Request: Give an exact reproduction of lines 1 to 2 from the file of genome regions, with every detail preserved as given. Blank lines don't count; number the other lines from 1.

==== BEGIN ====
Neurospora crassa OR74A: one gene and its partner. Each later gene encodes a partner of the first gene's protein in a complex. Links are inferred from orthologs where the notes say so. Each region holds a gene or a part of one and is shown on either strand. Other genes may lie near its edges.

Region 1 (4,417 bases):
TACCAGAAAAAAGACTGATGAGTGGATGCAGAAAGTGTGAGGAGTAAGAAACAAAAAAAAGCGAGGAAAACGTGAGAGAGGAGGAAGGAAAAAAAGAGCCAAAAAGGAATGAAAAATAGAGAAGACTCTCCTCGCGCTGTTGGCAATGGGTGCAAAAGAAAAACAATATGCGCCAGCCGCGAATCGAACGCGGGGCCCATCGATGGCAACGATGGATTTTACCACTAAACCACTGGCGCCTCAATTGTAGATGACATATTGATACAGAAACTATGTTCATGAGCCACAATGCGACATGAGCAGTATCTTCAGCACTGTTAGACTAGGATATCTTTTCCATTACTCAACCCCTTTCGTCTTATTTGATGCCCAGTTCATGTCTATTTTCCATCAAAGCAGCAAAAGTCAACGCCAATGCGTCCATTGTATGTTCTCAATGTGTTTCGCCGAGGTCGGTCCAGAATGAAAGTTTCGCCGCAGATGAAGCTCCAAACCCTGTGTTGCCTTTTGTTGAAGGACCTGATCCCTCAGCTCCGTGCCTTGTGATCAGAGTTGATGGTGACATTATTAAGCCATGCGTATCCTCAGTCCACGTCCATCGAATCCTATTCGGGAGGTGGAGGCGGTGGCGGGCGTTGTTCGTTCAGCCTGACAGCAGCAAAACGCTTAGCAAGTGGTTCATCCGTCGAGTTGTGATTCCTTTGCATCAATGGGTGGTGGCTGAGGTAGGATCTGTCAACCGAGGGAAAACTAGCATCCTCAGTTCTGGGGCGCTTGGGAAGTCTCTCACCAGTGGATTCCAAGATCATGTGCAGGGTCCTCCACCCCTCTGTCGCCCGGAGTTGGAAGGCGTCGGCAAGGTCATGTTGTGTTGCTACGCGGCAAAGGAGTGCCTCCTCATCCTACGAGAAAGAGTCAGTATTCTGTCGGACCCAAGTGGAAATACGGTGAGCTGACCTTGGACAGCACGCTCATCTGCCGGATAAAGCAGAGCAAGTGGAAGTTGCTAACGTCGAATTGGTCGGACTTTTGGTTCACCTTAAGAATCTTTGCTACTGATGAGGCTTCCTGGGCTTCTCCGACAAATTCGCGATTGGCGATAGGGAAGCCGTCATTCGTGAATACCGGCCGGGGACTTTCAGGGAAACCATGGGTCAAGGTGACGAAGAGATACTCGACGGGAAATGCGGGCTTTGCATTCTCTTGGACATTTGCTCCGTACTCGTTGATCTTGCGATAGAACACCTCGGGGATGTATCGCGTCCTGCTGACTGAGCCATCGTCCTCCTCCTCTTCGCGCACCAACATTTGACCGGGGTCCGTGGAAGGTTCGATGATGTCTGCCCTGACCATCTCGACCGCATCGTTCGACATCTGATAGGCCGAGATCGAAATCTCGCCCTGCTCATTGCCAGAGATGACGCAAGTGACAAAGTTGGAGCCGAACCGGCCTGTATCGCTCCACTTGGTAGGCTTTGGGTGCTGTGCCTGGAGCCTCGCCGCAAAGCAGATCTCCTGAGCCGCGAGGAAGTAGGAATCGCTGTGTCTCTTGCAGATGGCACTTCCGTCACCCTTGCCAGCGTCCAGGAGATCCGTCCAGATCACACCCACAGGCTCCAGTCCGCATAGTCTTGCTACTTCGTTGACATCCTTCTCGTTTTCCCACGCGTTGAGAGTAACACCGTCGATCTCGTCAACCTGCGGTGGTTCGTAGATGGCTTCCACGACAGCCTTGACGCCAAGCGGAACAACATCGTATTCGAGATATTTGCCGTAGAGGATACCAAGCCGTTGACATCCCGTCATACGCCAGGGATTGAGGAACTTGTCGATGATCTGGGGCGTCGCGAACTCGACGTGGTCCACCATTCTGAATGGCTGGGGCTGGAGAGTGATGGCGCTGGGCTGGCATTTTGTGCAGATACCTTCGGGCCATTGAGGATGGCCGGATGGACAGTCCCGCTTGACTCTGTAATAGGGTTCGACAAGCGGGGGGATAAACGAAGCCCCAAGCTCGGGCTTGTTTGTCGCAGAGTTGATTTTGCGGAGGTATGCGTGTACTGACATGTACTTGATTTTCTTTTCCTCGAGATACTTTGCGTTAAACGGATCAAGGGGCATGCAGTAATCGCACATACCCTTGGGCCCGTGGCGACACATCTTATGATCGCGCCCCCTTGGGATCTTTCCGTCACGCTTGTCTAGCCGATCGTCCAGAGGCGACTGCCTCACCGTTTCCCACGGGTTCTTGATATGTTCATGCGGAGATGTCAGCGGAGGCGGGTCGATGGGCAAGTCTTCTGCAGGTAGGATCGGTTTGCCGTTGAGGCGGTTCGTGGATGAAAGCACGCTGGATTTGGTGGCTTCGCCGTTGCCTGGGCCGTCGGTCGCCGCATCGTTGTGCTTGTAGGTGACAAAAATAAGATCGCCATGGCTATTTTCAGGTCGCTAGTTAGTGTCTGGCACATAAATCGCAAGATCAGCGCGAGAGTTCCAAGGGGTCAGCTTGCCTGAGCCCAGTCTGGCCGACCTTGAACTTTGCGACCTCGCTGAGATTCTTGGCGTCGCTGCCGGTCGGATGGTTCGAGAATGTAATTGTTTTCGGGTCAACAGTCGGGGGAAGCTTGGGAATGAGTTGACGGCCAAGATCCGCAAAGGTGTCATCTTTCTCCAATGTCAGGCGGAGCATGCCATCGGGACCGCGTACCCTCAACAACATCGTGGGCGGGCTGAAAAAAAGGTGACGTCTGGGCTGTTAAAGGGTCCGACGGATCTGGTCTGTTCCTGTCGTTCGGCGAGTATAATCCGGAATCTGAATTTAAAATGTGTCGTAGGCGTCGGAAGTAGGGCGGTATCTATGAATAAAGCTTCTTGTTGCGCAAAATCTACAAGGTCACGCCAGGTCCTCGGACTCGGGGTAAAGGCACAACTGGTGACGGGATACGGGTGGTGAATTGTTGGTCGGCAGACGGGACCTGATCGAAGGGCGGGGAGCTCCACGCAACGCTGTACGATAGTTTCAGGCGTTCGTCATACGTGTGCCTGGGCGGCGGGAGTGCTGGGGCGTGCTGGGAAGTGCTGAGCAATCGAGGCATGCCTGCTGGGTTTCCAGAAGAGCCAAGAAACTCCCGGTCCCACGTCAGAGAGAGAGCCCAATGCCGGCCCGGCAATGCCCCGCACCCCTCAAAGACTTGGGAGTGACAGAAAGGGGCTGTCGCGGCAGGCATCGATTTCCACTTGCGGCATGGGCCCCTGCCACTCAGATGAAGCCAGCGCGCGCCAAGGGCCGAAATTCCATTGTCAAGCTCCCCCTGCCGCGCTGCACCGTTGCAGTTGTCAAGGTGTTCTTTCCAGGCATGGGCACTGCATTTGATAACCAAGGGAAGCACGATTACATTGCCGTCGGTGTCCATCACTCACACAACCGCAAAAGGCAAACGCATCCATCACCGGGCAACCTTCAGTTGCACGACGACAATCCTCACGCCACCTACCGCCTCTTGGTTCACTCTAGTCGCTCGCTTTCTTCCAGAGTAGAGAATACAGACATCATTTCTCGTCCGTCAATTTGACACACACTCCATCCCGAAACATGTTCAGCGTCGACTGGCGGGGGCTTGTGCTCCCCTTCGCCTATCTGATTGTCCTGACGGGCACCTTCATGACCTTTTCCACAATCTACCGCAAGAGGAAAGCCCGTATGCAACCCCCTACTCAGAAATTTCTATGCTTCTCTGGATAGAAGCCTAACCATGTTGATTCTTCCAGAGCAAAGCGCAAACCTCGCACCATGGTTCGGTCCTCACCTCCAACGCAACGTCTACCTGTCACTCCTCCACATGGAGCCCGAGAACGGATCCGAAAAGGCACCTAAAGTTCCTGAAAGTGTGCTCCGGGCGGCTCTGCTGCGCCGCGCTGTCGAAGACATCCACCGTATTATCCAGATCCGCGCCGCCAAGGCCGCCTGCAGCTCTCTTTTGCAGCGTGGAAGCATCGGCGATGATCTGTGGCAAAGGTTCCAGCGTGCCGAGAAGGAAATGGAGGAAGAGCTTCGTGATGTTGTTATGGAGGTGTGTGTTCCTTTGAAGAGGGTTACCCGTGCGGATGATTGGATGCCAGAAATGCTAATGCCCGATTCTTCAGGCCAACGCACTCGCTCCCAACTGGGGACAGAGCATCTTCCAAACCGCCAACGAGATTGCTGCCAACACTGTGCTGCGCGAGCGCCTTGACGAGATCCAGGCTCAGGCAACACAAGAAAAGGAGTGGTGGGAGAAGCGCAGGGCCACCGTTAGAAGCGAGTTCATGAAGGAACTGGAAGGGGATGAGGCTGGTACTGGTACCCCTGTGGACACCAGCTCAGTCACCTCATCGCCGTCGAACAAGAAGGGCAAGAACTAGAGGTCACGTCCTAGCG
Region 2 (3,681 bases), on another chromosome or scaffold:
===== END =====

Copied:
Neurospora crassa OR74A: one gene and its partner. Each later gene encodes a partner of the first gene's protein in a complex. Links are inferred from orthologs where the notes say so. Each region holds a gene or a part of one and is shown on either strand. Other genes may lie near its edges.

Region 1 (4,417 bases):